Bob ’n’ Bing!

If ever there were a series of films that could straddle the fine line between old-fashioned and timeless, it was the string of Road movies starring Bob Hope and Bing Crosby. As much as the seven-film series was steeped in cornball songs and even cornier Vaudeville-era gags, it also comprised the vanguard of post-modern comedy built on satiric self-awareness.

Starting with 1940’s Road to Singapore, these films presented a breathless assemblage of quips, one-liners, celebrity cameos, audience asides, silly songs, pretty girls and phony-baloney exoticism. The 1942 entry Road to Morocco was one of only 400 American films that made it onto the AFI 100 ballot, but 1952’s Road to Bali may be the silliest and ultimately the most satisfying in the series.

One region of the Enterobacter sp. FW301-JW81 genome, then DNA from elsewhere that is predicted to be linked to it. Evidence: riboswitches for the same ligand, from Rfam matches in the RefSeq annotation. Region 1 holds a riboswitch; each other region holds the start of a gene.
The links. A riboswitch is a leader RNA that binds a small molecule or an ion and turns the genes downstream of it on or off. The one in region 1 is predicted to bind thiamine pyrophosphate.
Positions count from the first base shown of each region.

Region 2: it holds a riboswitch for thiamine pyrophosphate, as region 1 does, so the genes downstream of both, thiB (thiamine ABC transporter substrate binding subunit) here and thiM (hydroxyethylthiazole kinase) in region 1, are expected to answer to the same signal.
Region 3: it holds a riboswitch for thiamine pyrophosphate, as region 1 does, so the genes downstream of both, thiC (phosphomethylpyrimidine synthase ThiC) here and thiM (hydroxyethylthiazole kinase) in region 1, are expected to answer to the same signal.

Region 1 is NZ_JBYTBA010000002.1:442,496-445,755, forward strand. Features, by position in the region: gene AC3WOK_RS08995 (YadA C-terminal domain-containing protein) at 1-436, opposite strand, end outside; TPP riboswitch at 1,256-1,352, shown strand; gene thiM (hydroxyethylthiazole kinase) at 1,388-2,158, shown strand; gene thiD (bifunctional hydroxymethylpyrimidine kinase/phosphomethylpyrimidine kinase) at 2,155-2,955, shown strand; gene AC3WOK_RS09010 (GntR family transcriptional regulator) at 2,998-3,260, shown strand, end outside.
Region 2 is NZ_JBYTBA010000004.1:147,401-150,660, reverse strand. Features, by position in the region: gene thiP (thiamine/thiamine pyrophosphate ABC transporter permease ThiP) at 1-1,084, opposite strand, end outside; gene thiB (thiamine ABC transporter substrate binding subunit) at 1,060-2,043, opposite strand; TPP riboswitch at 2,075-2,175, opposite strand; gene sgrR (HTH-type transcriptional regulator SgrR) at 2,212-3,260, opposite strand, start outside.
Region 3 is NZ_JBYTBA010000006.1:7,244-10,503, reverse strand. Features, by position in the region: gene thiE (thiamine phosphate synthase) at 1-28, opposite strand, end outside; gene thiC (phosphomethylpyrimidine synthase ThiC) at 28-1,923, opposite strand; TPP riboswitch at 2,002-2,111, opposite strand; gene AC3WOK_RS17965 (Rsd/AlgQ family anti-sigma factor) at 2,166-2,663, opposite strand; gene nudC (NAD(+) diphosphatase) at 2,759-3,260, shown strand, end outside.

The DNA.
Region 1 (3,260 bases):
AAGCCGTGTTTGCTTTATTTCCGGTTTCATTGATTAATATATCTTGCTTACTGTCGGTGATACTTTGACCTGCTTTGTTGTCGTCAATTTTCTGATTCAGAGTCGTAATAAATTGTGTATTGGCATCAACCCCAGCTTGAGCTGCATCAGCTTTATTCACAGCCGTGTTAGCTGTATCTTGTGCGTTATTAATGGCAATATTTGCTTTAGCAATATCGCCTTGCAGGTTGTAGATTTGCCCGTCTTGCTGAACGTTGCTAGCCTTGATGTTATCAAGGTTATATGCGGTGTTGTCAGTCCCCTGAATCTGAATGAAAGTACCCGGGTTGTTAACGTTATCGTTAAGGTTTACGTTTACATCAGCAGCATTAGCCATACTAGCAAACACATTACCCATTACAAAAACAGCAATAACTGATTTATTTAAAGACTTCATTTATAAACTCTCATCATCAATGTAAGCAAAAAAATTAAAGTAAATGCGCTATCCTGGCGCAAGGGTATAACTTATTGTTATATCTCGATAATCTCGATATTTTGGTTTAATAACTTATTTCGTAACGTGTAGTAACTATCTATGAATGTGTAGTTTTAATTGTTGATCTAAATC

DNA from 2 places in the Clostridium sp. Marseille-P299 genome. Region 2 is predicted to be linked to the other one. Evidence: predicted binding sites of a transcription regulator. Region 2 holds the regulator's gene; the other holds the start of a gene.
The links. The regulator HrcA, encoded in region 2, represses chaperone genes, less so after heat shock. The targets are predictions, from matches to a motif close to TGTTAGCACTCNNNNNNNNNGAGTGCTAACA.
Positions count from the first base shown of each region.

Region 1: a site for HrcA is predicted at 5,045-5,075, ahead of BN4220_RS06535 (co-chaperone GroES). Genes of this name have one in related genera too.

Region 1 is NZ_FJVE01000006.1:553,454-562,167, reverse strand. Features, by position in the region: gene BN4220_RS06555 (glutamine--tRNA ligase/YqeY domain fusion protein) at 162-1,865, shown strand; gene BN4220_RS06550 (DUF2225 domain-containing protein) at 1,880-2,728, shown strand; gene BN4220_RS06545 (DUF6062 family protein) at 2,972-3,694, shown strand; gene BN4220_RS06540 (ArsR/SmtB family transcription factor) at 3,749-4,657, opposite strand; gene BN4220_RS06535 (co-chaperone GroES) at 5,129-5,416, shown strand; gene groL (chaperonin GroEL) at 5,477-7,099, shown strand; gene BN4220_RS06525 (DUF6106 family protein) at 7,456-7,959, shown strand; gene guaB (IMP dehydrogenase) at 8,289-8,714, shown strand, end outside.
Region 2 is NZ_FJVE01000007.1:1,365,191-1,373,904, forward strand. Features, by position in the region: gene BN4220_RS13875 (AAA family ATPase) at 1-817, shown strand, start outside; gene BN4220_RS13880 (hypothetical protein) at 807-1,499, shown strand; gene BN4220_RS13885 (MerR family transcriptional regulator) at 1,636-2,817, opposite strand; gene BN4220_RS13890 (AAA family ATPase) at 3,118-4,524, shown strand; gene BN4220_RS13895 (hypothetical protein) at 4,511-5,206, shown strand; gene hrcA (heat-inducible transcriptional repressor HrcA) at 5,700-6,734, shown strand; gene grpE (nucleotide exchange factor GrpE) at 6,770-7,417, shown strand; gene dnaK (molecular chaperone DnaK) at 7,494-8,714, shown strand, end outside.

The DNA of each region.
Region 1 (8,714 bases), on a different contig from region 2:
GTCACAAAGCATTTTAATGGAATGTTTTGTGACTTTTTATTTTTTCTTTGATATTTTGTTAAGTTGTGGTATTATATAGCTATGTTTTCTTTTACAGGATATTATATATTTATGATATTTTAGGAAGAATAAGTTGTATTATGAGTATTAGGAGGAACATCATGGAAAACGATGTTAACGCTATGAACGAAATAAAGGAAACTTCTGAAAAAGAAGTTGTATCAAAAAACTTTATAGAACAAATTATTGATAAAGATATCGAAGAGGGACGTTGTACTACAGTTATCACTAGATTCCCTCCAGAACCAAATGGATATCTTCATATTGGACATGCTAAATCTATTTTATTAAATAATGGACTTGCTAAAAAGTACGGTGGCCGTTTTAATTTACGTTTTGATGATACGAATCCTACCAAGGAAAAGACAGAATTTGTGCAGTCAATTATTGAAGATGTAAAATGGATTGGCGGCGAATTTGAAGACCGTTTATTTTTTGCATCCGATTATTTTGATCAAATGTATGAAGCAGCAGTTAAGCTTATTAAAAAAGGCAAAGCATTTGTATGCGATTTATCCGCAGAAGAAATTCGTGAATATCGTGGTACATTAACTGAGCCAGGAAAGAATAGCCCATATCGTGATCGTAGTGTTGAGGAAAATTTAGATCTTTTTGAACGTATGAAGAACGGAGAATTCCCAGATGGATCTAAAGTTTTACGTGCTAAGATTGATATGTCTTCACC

Like most of the others, it stars Hope and Crosby as itinerant entertainers chasing after girls and joking their way through some back-lot “paradise.” As usual, the ever-luscious Dorothy Lamour co-stars, here as Princess Lalah, the shapely native girl who becomes the competition for Bob and Bing’s salacious affections; her ludicrous pointy headdress and island-lagoon musical number are campy highlights.

The plot—pure piffle about a legendary Scottish treasure protected by a killer South Seas octopus—is a mere framework for the film’s rapid-fire gags. Hope provides the best moments with a series of wink-to-the-audience one-liners—as, for instance, when the soundtrack cues up the de rigueur der Bingel ballad, and Hope looks into the camera to quip, “He’s gonna sing, folks; now’s the time to go out and get the popcorn.”

Road to Bali is being paired with the 1947 entry Road to Rio (which follows essentially the same formula), and released as a two-disc “double feature”; the picture and sound quality improve on some of the unlicensed copies of the Road movies previously released to DVD.